An interesting side-effect of the brand's global growth is the need to ensure that customers in emerging markets understand the peculiarities of the English language. With Rolls-Royce boasting a product line-up that includes Phantoms, Ghosts and Wraiths, the brand's marketing team has stepped in to help customers understand the subtleties of English words describing spectral phenomena.
'With our naming strategy, we always have ethereal names,' says Mielau. 'Phantom is very dominant; Ghost is a little more elegant; Wraith is more sinister and menacing. In some languages they don't have as many words for "ghost" as we have in Britain, so we need a qualifier to explain what kind of ethereal phenomenon we're talking about.'
Based in Shanghai
The cosmopolitan nature of the brand's customer base has also driven the growing importance of digital marketing channels to Rolls-Royce. After all, explains Mielau, if a customer is based in Shanghai, with children being schooled in Switzerland and a beach house in California, digital communications are virtually the only messages guaranteed to reach their intended recipients. Nevertheless, in a world where even the lowliest of brands can offer a bells-and-whistles digital experience, it was important to ensure that any Rolls-Royce site or app reflected the company's premium positioning.
'The challenge for us was to not do just another app,' says Mielau. 'We wanted something totally effortless and sensual. It must be seamless, from mobile device to website, and if there's a break in the experience, then you've lost. For example, lots of agencies are approaching us and want to do augmented reality, but as soon as you ask them to make it fit with Rolls-Royce's "effortless" positioning, they struggle.'
For its Phantom range, the brand's agencies devised an iPad app that allows the user to take a photograph, select a colour from the image and see what a Rolls-Royce would look like painted in that colour. Such an app also helps to deliver a much-needed return on marketing investment, he says. 'If you're a mass-marketer, your budgets are generally bigger. OK, you have to reach a big audience, but you can use mass media. With advertising, we can't guarantee we will reach our target, so we'd rather run, say, an event than spend money in that way.'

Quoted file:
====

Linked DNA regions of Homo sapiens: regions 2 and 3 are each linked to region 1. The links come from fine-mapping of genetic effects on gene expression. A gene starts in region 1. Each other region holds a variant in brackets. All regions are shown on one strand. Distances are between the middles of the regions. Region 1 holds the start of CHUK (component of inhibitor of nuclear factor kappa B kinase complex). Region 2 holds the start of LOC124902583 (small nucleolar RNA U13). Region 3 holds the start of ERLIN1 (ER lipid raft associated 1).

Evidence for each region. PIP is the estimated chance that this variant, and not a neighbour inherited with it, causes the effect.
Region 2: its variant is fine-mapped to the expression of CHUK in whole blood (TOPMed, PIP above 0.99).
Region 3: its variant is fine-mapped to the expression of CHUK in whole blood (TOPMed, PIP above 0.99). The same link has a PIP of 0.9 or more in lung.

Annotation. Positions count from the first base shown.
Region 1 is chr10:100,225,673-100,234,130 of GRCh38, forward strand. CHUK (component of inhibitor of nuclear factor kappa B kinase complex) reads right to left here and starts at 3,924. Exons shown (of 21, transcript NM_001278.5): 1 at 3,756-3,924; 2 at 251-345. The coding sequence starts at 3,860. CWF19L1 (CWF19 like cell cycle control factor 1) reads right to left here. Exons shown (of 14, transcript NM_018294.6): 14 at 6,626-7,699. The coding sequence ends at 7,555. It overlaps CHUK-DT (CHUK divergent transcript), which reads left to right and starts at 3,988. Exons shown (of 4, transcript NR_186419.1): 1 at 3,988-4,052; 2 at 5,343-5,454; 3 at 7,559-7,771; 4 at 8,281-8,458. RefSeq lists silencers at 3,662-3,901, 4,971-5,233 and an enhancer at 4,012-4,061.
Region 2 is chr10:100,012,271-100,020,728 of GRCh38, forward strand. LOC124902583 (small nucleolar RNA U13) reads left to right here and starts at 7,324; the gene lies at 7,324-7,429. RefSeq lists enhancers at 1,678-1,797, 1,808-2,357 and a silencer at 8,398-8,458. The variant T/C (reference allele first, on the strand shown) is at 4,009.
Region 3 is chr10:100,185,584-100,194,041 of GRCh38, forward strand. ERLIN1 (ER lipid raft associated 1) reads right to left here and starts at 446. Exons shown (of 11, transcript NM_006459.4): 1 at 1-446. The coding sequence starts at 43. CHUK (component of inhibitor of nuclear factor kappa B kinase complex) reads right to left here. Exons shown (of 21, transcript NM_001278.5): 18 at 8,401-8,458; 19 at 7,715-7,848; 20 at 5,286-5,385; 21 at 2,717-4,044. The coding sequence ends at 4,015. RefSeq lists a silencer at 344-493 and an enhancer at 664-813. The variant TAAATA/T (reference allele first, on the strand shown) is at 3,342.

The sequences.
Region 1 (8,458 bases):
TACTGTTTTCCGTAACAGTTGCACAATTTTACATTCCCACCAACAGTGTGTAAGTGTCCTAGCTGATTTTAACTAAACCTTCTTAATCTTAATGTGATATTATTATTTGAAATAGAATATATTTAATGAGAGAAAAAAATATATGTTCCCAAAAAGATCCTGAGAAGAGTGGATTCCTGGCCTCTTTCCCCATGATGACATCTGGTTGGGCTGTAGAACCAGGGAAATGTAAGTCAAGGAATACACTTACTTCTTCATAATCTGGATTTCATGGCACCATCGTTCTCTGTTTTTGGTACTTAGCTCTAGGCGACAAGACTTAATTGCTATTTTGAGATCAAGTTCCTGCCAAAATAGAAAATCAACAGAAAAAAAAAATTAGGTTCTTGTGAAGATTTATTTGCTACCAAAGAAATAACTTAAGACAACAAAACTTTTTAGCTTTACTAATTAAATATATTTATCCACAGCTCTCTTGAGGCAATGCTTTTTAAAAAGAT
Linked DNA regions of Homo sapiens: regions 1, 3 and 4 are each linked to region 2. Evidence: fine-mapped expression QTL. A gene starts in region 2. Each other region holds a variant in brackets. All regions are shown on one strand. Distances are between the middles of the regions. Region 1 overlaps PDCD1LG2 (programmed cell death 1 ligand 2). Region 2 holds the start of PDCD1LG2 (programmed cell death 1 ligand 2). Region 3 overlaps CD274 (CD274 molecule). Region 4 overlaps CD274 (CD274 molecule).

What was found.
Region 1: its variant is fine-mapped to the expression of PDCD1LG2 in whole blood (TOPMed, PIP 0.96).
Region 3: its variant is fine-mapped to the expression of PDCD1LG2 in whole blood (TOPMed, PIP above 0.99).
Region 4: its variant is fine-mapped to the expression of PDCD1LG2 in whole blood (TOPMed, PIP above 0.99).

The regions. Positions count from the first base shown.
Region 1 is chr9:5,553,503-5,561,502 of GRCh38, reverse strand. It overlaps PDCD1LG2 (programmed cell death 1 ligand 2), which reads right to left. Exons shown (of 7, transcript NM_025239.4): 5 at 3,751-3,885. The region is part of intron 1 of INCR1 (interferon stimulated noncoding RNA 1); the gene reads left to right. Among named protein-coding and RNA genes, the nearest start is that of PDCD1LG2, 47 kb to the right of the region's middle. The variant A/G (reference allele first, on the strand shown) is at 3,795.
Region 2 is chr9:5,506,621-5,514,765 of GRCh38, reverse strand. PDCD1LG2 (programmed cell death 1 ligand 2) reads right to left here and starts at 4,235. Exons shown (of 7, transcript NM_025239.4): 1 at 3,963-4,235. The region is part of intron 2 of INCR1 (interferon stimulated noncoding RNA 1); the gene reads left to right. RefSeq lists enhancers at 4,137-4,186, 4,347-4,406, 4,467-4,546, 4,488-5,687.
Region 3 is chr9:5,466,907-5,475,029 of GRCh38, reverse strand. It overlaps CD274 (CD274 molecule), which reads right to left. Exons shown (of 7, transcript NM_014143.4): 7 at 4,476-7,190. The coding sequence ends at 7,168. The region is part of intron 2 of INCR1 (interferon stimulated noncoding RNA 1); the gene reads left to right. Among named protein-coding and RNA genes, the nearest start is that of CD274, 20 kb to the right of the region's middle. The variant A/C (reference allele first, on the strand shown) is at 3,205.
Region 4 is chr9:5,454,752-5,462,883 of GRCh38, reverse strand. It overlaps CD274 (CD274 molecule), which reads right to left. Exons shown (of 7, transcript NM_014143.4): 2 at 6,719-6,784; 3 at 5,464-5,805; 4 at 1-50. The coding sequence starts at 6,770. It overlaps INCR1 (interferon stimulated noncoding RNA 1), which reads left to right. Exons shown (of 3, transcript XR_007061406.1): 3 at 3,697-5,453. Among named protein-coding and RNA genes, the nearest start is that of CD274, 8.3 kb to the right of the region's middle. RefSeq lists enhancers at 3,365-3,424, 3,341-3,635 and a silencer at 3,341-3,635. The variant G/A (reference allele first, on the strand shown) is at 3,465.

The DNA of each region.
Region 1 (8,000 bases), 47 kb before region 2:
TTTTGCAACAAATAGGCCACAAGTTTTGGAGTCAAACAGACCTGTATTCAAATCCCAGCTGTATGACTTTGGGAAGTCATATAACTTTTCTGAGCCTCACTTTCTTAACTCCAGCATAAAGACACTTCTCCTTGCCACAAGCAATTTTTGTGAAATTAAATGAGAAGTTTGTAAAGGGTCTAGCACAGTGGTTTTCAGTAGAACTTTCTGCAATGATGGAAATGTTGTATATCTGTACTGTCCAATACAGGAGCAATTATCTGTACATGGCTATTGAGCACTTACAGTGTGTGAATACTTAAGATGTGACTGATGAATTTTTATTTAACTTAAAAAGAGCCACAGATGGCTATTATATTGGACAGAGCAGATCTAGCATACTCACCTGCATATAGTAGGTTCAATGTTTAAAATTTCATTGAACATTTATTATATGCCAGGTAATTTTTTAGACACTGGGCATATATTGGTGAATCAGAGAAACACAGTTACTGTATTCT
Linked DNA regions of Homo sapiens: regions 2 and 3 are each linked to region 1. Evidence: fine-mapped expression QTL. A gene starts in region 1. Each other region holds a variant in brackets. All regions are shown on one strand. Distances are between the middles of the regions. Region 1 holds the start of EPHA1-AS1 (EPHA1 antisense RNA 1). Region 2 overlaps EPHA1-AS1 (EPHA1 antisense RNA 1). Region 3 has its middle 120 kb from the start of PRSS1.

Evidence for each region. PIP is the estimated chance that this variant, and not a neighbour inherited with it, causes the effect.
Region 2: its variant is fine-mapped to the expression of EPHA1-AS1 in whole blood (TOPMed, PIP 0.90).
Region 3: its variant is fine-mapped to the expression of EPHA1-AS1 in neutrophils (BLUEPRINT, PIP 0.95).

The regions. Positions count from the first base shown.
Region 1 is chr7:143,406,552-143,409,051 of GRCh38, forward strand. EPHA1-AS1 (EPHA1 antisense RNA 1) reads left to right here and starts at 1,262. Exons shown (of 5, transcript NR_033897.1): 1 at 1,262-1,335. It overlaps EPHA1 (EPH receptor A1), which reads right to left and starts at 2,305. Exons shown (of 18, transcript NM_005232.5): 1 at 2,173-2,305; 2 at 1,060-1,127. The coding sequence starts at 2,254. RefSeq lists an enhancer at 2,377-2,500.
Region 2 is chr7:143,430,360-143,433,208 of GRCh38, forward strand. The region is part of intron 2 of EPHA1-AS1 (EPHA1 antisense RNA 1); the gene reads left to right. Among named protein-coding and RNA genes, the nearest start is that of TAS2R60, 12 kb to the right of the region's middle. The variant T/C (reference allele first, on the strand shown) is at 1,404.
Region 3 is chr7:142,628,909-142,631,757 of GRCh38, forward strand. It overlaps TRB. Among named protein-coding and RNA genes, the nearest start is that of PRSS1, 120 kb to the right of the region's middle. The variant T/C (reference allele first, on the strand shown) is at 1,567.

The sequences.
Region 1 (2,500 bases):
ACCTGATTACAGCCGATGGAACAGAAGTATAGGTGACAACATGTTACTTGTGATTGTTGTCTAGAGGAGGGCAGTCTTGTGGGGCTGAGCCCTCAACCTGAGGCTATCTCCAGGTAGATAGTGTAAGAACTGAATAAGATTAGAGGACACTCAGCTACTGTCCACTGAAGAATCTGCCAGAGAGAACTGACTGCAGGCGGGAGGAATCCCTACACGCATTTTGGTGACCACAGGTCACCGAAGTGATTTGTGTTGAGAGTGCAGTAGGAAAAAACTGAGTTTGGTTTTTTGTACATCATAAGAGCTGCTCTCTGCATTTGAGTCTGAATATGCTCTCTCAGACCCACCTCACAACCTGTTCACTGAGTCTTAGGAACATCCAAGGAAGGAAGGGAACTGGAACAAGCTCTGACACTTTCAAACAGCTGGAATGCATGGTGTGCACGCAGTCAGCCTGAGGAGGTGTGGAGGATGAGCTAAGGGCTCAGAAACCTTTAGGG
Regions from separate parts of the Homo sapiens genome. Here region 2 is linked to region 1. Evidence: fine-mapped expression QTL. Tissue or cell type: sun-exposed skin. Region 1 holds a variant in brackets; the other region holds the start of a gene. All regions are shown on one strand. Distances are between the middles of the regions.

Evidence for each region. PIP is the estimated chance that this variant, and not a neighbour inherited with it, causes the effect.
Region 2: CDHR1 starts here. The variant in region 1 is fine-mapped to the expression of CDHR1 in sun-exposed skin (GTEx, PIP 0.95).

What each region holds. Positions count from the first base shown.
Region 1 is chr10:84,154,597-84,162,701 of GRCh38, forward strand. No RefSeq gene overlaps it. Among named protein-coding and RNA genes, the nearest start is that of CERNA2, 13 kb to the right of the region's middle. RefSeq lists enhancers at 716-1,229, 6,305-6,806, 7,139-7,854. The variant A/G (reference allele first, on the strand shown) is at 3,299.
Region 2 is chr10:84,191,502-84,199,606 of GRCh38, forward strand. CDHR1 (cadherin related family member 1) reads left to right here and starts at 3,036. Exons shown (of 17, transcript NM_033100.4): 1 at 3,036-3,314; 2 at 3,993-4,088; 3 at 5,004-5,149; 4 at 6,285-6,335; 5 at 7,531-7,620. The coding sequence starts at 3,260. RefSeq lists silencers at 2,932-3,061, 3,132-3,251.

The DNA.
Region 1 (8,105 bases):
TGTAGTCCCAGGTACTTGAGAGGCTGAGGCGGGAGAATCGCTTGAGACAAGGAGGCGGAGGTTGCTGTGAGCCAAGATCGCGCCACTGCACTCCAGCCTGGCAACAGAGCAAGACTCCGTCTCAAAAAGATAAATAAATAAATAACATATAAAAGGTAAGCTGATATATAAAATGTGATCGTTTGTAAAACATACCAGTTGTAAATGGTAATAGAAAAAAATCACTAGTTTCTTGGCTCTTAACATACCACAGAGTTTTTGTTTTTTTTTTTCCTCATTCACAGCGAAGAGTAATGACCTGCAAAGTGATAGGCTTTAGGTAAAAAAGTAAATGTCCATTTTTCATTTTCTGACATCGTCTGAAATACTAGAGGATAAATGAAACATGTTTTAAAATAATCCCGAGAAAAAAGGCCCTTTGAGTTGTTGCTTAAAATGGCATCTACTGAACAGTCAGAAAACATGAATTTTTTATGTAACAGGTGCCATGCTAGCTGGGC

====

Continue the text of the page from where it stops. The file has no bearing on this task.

With Rolls-Royce facing competition not only from rival luxury car marques, but also the wider luxury sector - from yachts and art to property - Mielau is conscious that its marketing must, above all, deliver the emotional push to persuade the super-rich to buy a car. Any failure to do so will be punished, first and foremost by Rolls-Royce's fierce custodians, if not BMW.
'We still want to have the most-desired luxury brand, but we want to create more excitement and more passion from the public when it comes to Rolls-Royce', he says. 'We want to share our fantastic products and stories. But if you do something that won't be accepted by loyal Rolls-Royce customers, it might be the last thing you do with the brand,' he says.
It is a sobering thought. Best keep those customers happy, then.
The Campaign - 'Wraith. And the world stood still'
Stuart Walker, head of global brand communications and CRM, Rolls-Royce (right)
'The car is in the Rolls-Royce tradition, but much more contemporary. We gave ourselves a challenge to do something different and deliver "goosebump-ability" and something you weren't expecting from Rolls-Royce.
We used the film as a basis, creating trailers and working with PR and press. Then we released the film online and talked about it on email and social media.
It's not very often that Rolls-Royce launches a new car, so we knew there would be an amount of conjecture. We talked about the name, how it was going to look and tried to supply little bits of information to people in the build-up to the Geneva Motor Show.
We've got more elements of the campaign and more information we will drip-feed into the market. We'll look to surprise and delight.'
3 - Consecutive years of record annual car sales for Rolls-Royce
3575 - Total number of cars sold worldwide in 2012
26% - Annual sales growth in the Middle East
Source: Rolls-Royce Motor Cars
Hobbies 'I'm passionate about spending time with my family. I have three children, aged 12, nine and two. They are my source of restoration and inspiration - we love to go sailing, hiking and skiing. As I spend lots of time in the office, it's a pleasure to be outdoors.'
Favourite car 'I'm currently fascinated by the Rolls-Royce Camargue, triggered in a way by Wraith. In its day, it offered a revolutionary design.'
Favourite brand 'Google inspired me a lot. It had the answer before it was even asked, and the simplicity was always something I admired - to be so brave, just with the logo, a search field and no marketing.'
- Design manager, strategic product planning, Smart (1997-98)
- Project manager, marketing communications, DaimlerChrysler Bank (1998-2000)
- Director, brand consulting, strategic marketing, MetaDesign (2000-02)
- Brand manager, corporate and brand identity, rising to head of digital media BMW Group (2002-11)
- General manager, marketing, Rolls-Royce Motor Cars (2011-present)
THREE CHALLENGES FOR MIELAU
- Modernise the brand without abandoning its heritage and, crucially, upsetting its loyal customers and collectors
- Maximise the reach of its Wraith marketing campaign with a limited budget
- Make Rolls-Royce marketing communications feel relevant to a new generation of consumers in emerging marketsFollow @alex_brownsell
This article was first published on marketingmagazine.co.uk